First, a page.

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Puppy Fear Periods – It’s A Vulnerable Time!

By Fran Jewell

Pele, one of my puppies, earned her AKC Canine Good Citizen title at 4 1/2 months old. The key to her being so well behaved was early training at home, and very positive life experiences, not forcing her to socialize in uncontrolled situations. Here, Pele is doing a sit-stay with a visiting youngster at a supply store while other puppies were on leash just feet away! Photo credit: Fran Jewell

Many of us have heard of the “fear period” for puppies that usually occurs during the ninth week of a puppy’s life. From six to eight weeks is also a critical period for puppies to learn bite inhibition from their mother and siblings. This is why many responsible breeders will not let a puppy go to their new home until after that time.

What is critical here is to understand what a fear period is and how complicated it can make “socializing” your puppy. Fear periods are certain times in every puppy’s development where overly cautious or fearful behavior seems to take over. Puppies that see something one day and are completely happy about it may on the next day be completely afraid of it. There are usual times that puppies go through these periods, but each dog is individual and may go through them at different times, so I hesitate to give you exact times they occur. Some dogs, because of their temperament, never go through noticeable fear periods. This is where the complication comes in. We simply cannot predict with accuracy when an individual puppy will go through a fear period. It just happens.

If a puppy has a bad experience during a first year fear period, that experience can ruin a puppy for life. As an example, if I take my puppy to a dog park that first year, she may be having a great time playing with other dogs, but if a dog comes along that hates puppies and aggresses that puppy, it can emotionally scar my puppy for life, making future dog-to-dog experiences traumatic and even very aggressive. Once this happens, it can be almost impossible to reverse that defensive, fearful behavior.

The dark side of socialization is that if the “socialization” is done incorrectly, it can put that puppy at HUGE RISK of emotional trauma that may never be fixed. We may never be able to anticipate when that fear period will happen.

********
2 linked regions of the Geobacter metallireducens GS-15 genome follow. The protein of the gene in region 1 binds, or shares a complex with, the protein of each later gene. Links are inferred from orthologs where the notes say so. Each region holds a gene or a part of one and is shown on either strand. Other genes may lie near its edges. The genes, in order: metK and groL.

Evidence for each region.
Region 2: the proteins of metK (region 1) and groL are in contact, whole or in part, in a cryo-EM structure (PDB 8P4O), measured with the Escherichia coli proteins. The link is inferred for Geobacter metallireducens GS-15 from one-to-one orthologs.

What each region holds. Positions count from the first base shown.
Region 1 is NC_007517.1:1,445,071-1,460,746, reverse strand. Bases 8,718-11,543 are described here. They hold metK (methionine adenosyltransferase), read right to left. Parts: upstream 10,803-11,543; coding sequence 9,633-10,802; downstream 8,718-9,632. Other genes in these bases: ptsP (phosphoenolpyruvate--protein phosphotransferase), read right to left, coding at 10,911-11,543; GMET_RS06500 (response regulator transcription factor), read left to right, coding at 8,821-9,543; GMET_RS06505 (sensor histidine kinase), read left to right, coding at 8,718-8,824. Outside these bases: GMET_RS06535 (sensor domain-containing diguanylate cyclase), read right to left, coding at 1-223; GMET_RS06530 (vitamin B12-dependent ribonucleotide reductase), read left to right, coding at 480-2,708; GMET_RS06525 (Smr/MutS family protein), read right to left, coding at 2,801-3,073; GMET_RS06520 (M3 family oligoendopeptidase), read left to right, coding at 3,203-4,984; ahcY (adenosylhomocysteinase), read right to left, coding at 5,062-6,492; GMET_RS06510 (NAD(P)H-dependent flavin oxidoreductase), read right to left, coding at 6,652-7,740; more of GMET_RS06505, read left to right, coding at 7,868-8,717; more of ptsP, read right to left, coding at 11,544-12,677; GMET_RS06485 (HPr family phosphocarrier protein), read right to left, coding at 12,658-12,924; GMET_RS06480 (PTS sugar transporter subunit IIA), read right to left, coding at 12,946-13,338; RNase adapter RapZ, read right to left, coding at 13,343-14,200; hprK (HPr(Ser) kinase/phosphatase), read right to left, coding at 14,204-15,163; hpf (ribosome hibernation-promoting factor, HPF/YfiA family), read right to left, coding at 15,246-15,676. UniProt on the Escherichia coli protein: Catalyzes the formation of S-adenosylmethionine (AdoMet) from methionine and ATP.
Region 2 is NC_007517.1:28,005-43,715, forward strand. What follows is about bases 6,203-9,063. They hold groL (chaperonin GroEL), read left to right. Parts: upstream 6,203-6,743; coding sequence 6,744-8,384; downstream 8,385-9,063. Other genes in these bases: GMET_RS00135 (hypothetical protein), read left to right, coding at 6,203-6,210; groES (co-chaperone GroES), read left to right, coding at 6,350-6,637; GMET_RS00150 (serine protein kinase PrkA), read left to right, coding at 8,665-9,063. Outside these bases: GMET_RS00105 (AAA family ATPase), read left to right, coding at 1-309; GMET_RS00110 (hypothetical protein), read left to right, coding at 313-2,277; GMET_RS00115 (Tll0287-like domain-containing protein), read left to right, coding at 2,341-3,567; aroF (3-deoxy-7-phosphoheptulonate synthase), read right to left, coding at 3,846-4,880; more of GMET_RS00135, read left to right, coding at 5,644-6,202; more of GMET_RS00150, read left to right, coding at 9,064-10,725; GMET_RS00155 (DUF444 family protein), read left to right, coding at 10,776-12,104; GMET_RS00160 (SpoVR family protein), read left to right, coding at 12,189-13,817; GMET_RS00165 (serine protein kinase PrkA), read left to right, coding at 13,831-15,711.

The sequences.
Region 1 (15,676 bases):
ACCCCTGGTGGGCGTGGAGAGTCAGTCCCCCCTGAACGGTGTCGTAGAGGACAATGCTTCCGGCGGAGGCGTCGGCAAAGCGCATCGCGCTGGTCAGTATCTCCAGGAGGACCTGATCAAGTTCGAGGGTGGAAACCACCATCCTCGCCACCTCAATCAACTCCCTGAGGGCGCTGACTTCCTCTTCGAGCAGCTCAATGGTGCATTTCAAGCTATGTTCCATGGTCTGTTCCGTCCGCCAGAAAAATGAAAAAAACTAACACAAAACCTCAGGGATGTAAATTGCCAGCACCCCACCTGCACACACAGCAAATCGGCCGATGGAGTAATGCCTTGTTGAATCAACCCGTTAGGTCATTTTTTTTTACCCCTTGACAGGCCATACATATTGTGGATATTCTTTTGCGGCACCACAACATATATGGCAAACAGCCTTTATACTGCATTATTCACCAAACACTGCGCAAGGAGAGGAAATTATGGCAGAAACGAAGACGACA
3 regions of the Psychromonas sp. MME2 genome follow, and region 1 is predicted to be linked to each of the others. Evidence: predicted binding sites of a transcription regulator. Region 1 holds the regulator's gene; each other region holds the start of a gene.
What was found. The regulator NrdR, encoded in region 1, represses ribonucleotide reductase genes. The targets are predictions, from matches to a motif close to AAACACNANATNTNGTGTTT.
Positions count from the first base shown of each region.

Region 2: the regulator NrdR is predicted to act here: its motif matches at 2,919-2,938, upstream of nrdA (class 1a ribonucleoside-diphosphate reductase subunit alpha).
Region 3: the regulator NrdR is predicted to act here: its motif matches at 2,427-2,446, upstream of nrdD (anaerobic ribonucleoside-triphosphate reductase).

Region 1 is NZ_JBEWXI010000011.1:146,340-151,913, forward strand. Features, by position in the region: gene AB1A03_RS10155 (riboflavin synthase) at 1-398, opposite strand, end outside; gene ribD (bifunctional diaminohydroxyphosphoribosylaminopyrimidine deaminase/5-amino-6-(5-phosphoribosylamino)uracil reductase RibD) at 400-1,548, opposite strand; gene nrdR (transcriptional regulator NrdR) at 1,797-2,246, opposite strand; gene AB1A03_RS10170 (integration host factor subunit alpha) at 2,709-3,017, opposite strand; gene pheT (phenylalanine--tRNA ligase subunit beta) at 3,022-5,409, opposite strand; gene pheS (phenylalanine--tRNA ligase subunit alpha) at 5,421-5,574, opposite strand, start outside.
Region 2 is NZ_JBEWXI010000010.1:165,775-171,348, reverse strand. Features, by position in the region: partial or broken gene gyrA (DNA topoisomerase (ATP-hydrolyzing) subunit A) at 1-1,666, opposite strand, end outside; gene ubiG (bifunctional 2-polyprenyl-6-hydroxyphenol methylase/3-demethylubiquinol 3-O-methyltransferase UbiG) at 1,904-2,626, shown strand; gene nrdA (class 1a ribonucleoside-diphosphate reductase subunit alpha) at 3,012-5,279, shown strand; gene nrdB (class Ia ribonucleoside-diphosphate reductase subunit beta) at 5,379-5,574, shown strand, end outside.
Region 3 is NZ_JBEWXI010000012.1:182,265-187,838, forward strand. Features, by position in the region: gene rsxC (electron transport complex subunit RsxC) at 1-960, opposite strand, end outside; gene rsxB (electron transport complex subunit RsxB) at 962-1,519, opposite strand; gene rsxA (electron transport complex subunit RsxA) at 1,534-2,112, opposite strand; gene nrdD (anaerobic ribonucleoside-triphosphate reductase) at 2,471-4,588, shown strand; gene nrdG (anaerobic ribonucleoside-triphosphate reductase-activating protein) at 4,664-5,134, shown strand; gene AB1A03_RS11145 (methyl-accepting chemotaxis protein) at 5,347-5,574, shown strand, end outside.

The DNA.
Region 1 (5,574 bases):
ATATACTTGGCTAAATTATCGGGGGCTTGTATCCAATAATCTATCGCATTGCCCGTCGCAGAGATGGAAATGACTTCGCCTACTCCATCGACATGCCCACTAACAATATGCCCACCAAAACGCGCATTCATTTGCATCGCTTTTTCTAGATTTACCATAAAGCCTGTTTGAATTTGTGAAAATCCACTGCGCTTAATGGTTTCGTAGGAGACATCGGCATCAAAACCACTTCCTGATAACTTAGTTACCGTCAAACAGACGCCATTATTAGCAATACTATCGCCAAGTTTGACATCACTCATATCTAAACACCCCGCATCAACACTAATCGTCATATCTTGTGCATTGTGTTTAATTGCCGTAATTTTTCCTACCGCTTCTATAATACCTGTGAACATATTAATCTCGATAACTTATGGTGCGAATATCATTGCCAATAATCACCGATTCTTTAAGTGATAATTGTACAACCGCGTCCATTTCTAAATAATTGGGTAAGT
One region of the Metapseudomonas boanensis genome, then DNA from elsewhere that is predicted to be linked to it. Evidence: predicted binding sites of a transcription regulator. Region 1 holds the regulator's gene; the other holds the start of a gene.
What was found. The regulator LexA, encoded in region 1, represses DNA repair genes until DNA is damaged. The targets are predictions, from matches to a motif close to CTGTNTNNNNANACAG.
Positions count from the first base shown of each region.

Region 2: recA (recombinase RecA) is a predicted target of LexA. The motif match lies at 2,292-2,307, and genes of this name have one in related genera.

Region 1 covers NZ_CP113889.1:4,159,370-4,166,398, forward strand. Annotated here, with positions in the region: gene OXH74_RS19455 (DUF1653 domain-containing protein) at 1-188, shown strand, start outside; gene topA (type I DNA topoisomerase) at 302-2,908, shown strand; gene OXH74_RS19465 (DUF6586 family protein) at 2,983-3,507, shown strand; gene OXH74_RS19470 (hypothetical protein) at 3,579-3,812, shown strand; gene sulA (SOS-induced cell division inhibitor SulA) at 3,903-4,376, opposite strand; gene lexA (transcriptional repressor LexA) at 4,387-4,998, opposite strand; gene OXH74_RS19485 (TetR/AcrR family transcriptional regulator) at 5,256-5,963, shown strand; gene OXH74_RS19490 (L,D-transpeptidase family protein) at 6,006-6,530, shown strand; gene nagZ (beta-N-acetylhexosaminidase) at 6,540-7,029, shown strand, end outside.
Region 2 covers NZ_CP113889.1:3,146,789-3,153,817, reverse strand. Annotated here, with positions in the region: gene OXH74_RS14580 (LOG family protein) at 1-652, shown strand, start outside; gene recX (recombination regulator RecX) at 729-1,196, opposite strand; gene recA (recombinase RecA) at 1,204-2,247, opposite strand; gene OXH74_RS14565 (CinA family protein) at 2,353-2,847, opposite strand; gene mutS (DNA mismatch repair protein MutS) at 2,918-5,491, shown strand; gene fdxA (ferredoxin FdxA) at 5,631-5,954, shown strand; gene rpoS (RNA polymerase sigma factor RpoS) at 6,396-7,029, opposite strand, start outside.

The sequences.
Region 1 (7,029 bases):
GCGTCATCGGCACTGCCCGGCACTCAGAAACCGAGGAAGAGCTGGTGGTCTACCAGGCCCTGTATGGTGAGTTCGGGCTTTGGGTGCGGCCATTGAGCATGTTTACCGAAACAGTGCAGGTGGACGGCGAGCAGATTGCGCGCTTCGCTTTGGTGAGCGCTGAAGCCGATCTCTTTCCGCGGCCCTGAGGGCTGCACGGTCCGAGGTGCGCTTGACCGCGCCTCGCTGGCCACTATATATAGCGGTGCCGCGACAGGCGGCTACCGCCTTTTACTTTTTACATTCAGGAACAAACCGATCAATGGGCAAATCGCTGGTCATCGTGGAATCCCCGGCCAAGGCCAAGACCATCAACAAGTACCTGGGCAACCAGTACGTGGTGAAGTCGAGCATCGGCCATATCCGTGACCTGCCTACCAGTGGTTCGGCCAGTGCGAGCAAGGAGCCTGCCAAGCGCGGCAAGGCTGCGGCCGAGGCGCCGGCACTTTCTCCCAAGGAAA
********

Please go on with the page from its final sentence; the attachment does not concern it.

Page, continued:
When I socialize my puppies, I ONLY let them play with known dogs ,such as a very reliable dog belonging to a friend. I only let them play in a confined or fenced-in yard so that unexpected dogs cannot enter. I also take them to places where the other dogs are in control, such as a class, or in an area where all dogs must be leashed. Socializing does NOT MEAN letting your dog play with every dog it sees! Proper socialization is controlled so it is always a POSITIVE EXPERIENCE even during a fear period.

I may start a puppy play time with some basic obedience. such as a sit or down. I also don’t let a wild, jumping, crazy dog go play. If I do, then what I have done is to reward that crazy behavior with play. I want to reward nice manners with play time. That means the dogs I socialize my puppy with must have some manners too, if I ultimately want to protect my puppy during a potential fear period and want to teach my puppies basic manners when other dogs are around.

Owning a puppy can be very complicated. But, to have a puppy that has a healthy outlook on life, we need to protect them their first year and do our very best to make every experience a positive one!

Fran Jewell is an IAABC Certified Dog Behavior Consultant, NADOI Certified Instructor and the owner of Positive Puppy Dog Training, LLC in Sun Valley. For more information, visit positivepuppy.com or call 208-578-1565.

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